Richard Curran: 'Insurance market mess is more than just a pain in the neck'
Sometimes judges do talk a lot of common sense. Well, it's what we kind of expect from them really. When it comes to the mess that is the Irish insurance market, former High Court president Nicholas Kearns was full of ideas, pragmatism, and quite a lot of frustration during the week.
He cannot understand why there isn't a more concerted effort made to fix insurance market problems when it comes to the crazy costs for firms to insure against accidents.
First of all, Mr Justice Kearns is frustrated there still isn't a dedicated garda unit to prosecute fraudsters. Insurers have offered to pay for it, but the gardai are of the view that it isn't healthy to have the private sector paying for garda activities.
Surely, then the Government should allocate the modest resources required to make this happen. In the context of a half-a-billion-euro budget cock-up on a hospital, it seems like it would be a modest amount of money well spent.
Mr Justice Kearns also wants insurance companies to commit that they will reduce premiums if award levels are reduced. A reasonable demand, but insurers can always quote everything from investment returns in the bond market, to Central Bank balance sheet reserve levels, to avoid making such a commitment. A proposal to cap minor injuries awards has not made it through to legislation yet, even though Mr Justice Kearns says he believes it would not create constitutional difficulties.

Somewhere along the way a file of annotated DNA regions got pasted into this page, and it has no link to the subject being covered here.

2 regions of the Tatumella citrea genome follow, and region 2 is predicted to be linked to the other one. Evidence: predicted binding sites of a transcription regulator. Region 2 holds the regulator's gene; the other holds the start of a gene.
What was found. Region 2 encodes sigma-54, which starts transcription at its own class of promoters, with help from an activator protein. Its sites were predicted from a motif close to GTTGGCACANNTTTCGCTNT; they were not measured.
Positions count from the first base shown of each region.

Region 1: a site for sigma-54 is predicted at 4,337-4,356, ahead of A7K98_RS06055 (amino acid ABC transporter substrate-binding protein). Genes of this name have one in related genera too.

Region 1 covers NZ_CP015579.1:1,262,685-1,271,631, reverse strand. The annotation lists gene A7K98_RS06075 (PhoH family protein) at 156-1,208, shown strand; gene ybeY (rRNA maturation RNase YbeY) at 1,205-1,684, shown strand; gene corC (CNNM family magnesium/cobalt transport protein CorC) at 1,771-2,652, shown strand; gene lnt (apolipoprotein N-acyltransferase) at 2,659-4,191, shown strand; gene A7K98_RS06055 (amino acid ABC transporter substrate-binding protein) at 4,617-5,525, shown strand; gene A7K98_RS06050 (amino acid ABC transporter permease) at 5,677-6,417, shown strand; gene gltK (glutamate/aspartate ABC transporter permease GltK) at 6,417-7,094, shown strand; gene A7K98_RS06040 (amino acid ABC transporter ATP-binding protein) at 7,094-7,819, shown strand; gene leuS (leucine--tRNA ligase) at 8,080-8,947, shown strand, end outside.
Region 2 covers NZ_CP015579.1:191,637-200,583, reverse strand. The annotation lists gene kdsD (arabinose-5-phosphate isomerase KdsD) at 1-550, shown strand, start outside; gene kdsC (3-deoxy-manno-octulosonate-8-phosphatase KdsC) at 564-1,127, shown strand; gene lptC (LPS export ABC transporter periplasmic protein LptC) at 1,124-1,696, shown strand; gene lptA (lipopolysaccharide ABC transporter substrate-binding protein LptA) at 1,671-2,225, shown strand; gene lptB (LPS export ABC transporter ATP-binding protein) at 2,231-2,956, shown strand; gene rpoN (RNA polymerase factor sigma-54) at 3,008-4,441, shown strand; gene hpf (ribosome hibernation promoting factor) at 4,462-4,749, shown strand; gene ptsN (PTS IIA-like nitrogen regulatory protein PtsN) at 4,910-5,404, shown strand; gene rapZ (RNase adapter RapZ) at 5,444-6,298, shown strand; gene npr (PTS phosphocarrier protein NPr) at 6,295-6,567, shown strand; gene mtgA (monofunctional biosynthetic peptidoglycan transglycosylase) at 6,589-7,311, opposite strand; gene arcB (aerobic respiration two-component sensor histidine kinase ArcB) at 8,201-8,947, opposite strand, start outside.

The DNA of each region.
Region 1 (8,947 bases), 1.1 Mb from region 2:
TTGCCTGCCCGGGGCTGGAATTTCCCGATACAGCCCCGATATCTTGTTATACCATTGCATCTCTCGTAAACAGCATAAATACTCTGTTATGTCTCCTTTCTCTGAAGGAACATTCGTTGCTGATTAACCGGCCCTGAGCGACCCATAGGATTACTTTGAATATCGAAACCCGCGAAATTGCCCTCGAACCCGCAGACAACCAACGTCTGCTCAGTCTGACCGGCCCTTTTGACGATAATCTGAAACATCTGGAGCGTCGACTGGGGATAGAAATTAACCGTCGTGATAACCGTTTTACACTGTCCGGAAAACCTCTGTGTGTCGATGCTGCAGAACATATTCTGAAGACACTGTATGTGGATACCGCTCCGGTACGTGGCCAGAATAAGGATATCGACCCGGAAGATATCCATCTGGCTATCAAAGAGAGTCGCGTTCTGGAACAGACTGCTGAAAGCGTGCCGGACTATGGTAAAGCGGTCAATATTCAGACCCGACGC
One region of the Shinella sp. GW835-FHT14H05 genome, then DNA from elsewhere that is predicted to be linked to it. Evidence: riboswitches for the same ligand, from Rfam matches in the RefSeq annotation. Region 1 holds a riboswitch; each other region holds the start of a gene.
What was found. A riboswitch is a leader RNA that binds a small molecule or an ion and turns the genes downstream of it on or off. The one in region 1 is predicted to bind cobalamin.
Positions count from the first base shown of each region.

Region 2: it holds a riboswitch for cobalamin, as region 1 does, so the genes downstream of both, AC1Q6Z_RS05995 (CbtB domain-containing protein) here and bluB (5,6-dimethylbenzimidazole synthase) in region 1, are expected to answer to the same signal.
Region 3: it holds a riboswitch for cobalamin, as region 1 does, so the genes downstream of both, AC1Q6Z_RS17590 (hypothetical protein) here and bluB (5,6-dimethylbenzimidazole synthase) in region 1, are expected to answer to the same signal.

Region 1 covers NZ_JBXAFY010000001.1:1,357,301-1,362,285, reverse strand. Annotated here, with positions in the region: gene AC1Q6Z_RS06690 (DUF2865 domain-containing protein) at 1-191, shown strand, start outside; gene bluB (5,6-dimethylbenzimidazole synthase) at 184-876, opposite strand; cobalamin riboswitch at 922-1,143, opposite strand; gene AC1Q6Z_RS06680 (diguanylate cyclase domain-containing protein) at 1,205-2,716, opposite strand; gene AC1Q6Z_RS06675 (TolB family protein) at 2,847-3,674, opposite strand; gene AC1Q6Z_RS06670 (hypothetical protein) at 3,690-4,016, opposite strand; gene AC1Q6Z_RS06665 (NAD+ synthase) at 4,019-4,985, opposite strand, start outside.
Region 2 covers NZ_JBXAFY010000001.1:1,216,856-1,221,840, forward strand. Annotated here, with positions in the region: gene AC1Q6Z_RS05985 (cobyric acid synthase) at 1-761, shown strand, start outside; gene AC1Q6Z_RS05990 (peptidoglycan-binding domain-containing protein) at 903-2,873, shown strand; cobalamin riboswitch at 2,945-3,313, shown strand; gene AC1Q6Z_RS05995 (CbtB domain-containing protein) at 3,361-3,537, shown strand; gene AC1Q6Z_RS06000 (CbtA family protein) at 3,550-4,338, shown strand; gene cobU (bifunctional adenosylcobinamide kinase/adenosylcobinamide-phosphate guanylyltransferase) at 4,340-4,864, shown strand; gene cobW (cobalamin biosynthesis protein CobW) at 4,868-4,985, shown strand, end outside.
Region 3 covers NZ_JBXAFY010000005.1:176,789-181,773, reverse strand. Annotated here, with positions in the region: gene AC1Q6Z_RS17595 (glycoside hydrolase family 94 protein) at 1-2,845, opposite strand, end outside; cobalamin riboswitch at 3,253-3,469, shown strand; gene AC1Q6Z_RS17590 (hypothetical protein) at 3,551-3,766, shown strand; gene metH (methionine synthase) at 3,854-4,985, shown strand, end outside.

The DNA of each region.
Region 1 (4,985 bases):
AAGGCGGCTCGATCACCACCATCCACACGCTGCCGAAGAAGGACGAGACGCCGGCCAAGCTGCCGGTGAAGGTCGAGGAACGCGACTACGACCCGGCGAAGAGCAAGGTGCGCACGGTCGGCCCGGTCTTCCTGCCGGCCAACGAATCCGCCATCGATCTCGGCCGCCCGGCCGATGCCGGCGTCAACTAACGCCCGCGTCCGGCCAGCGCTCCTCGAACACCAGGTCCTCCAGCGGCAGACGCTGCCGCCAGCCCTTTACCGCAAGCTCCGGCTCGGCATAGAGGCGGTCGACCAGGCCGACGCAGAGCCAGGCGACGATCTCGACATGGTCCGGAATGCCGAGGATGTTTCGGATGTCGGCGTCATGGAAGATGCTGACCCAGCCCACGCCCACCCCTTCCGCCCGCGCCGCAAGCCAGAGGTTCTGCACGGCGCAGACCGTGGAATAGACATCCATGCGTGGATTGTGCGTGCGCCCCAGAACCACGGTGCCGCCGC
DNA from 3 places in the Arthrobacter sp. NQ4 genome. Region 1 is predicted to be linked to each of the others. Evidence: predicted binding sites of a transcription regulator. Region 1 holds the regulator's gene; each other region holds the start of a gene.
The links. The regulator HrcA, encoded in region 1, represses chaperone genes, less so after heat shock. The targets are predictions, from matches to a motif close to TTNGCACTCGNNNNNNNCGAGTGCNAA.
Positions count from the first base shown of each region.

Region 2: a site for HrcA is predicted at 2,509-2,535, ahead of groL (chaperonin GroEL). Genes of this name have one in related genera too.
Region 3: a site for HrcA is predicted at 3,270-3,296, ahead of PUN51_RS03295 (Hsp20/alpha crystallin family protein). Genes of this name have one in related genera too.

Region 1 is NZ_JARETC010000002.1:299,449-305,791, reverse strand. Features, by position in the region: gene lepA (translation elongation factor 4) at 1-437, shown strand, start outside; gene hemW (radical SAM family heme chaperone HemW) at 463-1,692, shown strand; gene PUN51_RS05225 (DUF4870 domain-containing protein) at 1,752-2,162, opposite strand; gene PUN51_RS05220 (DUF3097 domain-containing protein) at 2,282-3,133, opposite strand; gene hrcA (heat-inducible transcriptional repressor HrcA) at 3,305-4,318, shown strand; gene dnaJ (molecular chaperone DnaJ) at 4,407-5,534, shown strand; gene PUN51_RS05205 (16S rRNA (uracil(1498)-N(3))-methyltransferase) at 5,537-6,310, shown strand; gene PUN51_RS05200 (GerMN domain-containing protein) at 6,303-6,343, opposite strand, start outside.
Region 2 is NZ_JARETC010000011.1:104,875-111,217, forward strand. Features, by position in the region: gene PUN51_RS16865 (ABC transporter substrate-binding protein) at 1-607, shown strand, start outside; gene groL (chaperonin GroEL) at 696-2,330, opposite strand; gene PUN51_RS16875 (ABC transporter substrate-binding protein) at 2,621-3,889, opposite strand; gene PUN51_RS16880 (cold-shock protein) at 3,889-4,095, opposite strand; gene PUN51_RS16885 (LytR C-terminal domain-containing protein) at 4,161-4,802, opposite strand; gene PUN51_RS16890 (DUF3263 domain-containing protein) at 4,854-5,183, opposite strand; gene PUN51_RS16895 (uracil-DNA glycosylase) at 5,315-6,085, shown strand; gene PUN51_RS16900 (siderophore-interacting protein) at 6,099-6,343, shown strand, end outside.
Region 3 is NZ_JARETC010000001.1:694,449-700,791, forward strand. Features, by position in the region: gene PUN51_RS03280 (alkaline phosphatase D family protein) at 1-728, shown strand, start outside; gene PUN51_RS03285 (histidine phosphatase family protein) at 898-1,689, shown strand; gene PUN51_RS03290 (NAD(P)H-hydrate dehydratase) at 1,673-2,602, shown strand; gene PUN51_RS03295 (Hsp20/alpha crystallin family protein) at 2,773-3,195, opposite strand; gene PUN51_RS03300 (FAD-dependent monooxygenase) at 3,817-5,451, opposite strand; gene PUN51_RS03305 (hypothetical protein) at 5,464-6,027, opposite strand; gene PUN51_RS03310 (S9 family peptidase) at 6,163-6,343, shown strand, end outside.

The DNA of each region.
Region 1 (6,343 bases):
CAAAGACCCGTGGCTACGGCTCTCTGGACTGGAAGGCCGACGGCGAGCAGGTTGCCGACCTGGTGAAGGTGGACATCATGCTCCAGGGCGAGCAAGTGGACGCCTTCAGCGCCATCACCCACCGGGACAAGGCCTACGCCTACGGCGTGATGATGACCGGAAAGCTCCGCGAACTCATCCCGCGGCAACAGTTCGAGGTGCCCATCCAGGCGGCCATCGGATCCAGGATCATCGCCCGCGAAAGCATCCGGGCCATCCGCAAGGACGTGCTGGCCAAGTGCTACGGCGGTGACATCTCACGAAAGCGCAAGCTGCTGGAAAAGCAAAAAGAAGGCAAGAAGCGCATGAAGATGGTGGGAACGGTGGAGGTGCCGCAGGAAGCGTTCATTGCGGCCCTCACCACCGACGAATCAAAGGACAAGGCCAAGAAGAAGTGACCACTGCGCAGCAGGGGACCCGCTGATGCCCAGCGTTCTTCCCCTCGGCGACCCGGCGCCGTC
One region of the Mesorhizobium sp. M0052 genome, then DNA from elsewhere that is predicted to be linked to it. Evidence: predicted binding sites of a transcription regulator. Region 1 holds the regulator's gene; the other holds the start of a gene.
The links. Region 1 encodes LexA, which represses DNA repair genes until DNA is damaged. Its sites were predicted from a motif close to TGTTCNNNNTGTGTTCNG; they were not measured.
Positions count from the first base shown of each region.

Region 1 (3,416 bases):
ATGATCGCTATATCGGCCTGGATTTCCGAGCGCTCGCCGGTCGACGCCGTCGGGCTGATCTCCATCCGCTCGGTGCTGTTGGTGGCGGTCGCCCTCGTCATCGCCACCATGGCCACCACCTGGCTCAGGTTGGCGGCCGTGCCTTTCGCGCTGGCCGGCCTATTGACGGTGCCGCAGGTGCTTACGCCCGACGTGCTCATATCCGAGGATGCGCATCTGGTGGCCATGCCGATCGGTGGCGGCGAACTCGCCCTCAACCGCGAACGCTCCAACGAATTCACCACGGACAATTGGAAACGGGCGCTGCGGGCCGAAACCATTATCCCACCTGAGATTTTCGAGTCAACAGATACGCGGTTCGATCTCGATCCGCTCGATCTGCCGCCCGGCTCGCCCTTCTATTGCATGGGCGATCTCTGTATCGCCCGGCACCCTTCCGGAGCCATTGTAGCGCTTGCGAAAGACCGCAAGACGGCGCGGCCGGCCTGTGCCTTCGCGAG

So why the slow progress? Back in 2013 when motor insurance premiums really started to rise, there was an outcry and a level of political will to do something about it.
Insurance companies pumped up premiums on the back of what they said were rising claims costs and the need to meet stricter balance sheet reserves introduced by the Central Bank.
In the last couple of years motor premiums have started to come back down again, and so insurance has gone off the boil as a hot topic.
In reality, very little has been resolved. A government working group identified lots of problems, but once politicians see motor premiums falling, other priorities take over.
Yet, the motor insurance problems have not been solved. Premiums have come down without any clear identifiable reduction in claims costs. So why did they go up by so much in the first place?
But the spotlight has begun to shine on insurance costs for business. Mr Justice Kearns pointed out at the Personal Injuries Assessment Board conference last week that the problem has spread to many leisure facilities, shops and other places of employment, and is causing people to lose their jobs.
The Personal Injuries Commission report recommended a Judicial Council be set up and judges would provide guidelines on appropriate damages for personal injuries.
That hasn't happened yet. Mr Justice Kearns said an interim measure could be introduced while legislation is awaited. He said there was scope to cap soft tissue injuries levels. In fact, he painted a picture of a market distortion that could be tackled, if not eradicated, in a short period of time.
Insurance companies want to blame the lawyers for the compo culture. Lawyers want to blame the insurers for lack of transparency and competition. Some judges have made extraordinary personal injury awards in the last two years. Yet, here is Mr Justice Kearns, putting forward a raft of practical solutions that could make a difference for small businesses in a relatively short period of time.
Is anyone listening?
No need to panic about Trump's dairy EU trade war